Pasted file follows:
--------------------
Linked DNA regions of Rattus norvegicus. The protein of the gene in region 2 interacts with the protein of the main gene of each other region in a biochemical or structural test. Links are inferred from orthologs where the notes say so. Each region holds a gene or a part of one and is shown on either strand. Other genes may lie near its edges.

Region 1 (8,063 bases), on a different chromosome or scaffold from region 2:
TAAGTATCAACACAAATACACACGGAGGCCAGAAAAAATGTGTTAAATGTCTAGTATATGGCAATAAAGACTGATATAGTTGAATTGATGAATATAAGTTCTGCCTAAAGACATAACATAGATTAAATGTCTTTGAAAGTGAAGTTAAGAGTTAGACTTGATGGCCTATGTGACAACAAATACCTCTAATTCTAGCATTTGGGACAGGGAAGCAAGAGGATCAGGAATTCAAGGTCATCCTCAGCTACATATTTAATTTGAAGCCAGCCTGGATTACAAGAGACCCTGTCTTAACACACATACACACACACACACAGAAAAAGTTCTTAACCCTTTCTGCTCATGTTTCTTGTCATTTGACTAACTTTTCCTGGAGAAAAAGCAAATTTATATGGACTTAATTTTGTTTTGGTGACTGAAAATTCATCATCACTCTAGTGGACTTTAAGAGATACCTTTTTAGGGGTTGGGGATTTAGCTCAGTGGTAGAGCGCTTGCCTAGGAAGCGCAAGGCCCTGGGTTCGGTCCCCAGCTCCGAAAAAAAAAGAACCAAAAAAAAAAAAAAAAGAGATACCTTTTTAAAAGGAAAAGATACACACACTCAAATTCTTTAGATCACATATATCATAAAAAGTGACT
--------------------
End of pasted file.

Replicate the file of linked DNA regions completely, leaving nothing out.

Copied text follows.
Linked DNA regions of Rattus norvegicus. The protein of the gene in region 2 interacts with the protein of the main gene of each other region in a biochemical or structural test. Links are inferred from orthologs where the notes say so. Each region holds a gene or a part of one and is shown on either strand. Other genes may lie near its edges.

Region 1 (8,063 bases), on a different chromosome or scaffold from region 2:
TAAGTATCAACACAAATACACACGGAGGCCAGAAAAAATGTGTTAAATGTCTAGTATATGGCAATAAAGACTGATATAGTTGAATTGATGAATATAAGTTCTGCCTAAAGACATAACATAGATTAAATGTCTTTGAAAGTGAAGTTAAGAGTTAGACTTGATGGCCTATGTGACAACAAATACCTCTAATTCTAGCATTTGGGACAGGGAAGCAAGAGGATCAGGAATTCAAGGTCATCCTCAGCTACATATTTAATTTGAAGCCAGCCTGGATTACAAGAGACCCTGTCTTAACACACATACACACACACACACAGAAAAAGTTCTTAACCCTTTCTGCTCATGTTTCTTGTCATTTGACTAACTTTTCCTGGAGAAAAAGCAAATTTATATGGACTTAATTTTGTTTTGGTGACTGAAAATTCATCATCACTCTAGTGGACTTTAAGAGATACCTTTTTAGGGGTTGGGGATTTAGCTCAGTGGTAGAGCGCTTGCCTAGGAAGCGCAAGGCCCTGGGTTCGGTCCCCAGCTCCGAAAAAAAAAGAACCAAAAAAAAAAAAAAAAGAGATACCTTTTTAAAAGGAAAAGATACACACACTCAAATTCTTTAGATCACATATATCATAAAAAGTGACT